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Concubinage and the Law in France

Posted by: Jenny Gesley

The following is a guest post by Sarah Ettedgui, a foreign law intern who worked with foreign law specialist Nicolas Boring at the Global Legal Research Directorate, Law Library of Congress during the summer. If there is one area of the law in which moral and religious ideologies have exercised a profound influence, it is that of relationships between the …

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Family Voting as a Solution to Low Fertility? Experiences from France and Germany

Posted by: Jenny Gesley

The following is a guest post by Johannes Jäger, a foreign law intern working in the Global Legal Research Directorate of the Law Library of Congress. I recently read an op-ed in the New York Times in which the author passionately advocated for the introduction of “Demeny voting” in the United States. The concept behind this term, named after the demographer …

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The Tale of a Presidential Term in France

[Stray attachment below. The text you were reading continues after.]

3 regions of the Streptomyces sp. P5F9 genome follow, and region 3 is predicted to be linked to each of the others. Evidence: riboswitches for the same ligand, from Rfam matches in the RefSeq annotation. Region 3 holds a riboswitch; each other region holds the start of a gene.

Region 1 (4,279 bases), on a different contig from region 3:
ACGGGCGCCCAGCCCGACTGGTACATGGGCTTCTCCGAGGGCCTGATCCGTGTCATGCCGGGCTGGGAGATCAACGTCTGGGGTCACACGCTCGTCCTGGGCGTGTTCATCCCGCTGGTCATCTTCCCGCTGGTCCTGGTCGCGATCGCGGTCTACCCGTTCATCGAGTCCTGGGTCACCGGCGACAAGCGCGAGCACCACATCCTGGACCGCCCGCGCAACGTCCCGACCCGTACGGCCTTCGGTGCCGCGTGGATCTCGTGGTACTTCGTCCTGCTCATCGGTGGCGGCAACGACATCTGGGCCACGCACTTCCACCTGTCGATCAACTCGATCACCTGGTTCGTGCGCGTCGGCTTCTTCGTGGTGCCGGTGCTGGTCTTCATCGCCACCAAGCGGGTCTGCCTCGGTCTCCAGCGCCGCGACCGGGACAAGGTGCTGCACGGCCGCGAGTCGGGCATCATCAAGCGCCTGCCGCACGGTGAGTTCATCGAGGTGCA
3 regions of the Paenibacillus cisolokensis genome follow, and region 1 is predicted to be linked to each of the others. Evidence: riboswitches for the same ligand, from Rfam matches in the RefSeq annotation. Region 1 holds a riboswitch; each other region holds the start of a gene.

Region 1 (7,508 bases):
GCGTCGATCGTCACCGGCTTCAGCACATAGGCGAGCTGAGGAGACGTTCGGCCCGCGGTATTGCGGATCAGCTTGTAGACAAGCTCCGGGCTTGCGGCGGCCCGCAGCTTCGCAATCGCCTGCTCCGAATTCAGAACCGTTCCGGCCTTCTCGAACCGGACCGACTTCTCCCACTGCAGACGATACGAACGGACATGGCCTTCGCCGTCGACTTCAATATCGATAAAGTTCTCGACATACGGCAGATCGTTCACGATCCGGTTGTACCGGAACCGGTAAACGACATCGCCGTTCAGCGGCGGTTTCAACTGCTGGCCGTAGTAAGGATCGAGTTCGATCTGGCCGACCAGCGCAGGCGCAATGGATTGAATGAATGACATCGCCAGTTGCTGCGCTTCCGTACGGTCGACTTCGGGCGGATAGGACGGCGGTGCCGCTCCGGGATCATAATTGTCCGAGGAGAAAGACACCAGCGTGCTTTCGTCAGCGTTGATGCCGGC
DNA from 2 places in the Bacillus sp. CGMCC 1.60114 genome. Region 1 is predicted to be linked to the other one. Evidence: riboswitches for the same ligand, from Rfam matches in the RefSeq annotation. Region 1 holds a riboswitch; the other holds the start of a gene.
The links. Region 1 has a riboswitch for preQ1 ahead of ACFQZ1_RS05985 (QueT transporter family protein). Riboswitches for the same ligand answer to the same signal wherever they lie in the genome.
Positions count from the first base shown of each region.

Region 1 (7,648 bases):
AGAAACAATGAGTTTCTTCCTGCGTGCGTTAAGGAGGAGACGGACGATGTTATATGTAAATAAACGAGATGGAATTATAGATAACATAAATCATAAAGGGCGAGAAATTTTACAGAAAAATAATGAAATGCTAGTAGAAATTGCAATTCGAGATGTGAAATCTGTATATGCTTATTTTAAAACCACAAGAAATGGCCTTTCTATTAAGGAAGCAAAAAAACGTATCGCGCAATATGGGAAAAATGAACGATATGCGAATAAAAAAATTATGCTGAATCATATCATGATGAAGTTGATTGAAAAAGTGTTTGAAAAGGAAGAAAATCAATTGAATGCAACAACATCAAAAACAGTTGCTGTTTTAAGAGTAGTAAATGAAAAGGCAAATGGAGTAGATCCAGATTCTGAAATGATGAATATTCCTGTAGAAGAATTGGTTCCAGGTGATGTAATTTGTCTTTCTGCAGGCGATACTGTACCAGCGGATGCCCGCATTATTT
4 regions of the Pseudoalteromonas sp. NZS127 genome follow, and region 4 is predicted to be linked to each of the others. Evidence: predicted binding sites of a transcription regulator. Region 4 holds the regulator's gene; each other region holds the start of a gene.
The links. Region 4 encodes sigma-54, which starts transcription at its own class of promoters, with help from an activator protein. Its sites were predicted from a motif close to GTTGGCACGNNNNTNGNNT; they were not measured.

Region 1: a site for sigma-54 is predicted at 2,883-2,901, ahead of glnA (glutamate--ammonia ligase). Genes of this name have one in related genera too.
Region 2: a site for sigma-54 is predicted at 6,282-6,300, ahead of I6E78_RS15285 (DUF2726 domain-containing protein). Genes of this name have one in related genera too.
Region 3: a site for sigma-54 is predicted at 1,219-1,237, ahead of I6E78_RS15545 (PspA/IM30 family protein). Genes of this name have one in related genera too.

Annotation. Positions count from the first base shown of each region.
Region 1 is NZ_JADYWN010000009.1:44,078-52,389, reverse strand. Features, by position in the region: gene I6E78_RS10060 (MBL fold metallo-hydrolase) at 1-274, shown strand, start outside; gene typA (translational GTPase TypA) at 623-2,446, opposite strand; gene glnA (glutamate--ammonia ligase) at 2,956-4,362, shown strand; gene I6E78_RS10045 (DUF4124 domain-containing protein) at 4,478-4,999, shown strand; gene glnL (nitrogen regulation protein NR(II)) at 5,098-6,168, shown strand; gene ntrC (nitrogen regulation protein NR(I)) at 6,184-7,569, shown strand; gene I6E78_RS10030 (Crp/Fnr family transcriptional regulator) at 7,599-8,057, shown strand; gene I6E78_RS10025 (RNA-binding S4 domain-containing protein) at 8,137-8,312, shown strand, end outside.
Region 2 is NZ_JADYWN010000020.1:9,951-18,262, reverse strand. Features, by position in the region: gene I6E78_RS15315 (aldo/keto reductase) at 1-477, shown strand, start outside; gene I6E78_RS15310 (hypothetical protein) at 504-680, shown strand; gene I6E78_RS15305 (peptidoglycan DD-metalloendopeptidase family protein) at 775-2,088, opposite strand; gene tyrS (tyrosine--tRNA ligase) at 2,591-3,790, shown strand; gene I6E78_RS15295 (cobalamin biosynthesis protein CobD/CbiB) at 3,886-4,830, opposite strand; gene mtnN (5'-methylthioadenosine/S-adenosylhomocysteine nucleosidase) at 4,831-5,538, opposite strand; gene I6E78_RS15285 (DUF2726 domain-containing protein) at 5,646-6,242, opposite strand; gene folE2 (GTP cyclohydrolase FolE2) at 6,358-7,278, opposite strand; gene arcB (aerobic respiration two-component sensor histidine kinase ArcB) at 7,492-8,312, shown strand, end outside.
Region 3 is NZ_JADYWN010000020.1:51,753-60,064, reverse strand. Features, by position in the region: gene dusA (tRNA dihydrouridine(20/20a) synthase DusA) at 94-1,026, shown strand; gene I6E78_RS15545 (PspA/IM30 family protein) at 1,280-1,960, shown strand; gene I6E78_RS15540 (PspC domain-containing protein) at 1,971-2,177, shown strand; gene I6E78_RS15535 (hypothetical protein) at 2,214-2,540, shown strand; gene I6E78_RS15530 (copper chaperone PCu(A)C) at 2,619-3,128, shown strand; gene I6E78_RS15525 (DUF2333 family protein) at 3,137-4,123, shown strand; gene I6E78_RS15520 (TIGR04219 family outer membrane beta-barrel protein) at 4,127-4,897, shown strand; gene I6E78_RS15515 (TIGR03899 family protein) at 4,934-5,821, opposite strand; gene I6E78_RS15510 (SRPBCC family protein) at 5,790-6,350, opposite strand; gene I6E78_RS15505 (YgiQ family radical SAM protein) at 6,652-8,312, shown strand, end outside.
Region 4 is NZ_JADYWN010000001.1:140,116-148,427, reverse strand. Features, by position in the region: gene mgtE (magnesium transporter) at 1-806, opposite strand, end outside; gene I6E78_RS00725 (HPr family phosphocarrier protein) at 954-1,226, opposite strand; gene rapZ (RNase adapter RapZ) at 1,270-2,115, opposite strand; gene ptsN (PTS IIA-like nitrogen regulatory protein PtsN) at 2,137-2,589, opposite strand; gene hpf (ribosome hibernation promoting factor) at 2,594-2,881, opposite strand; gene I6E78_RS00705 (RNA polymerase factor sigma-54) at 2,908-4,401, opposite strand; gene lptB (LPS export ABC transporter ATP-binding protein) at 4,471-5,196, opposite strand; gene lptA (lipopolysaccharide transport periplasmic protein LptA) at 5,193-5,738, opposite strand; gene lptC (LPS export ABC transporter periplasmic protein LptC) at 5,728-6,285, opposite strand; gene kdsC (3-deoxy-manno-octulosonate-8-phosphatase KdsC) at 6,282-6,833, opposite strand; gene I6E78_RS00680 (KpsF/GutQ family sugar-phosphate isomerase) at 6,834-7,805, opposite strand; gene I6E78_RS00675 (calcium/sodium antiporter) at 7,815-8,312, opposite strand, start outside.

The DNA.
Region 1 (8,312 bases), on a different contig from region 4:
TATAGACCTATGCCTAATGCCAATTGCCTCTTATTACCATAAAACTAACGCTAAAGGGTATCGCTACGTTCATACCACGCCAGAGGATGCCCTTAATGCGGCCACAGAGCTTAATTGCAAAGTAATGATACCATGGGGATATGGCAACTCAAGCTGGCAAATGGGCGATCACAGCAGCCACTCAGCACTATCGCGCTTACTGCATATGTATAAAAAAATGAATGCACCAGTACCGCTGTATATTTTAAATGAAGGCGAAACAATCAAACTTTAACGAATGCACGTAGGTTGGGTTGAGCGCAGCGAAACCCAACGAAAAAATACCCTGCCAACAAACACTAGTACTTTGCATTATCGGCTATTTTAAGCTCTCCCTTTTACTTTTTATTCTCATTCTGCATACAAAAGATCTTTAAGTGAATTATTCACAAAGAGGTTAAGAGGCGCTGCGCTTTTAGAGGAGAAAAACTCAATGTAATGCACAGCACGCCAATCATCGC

Posted by: Jenny Gesley

This is a guest post by Nicolas Boring who has previously written for In Custodia Legis on a variety of topics including The Protection of Champagne Wine, FALQs: Freedom of Speech in France, How Sunday Came to be a Day of Rest in France, Napoleon Bonaparte and Mining Rights in France, French Law – Global Legal Collection Highlights, and co-collaborated …

Ornate red and ivory wall decoration, with plaque and symbols

50 Years of Women’s Suffrage in Switzerland

Posted by: Jenny Gesley

This year, Switzerland celebrates 50 years of women’s suffrage. In a referendum held on February 7, 1971, 65.7 % of (male) voters approved the right of Swiss women to vote and stand for election at the federal level. As a result, article 74 of the Swiss Constitution was amended to state in paragraph 1: Bei …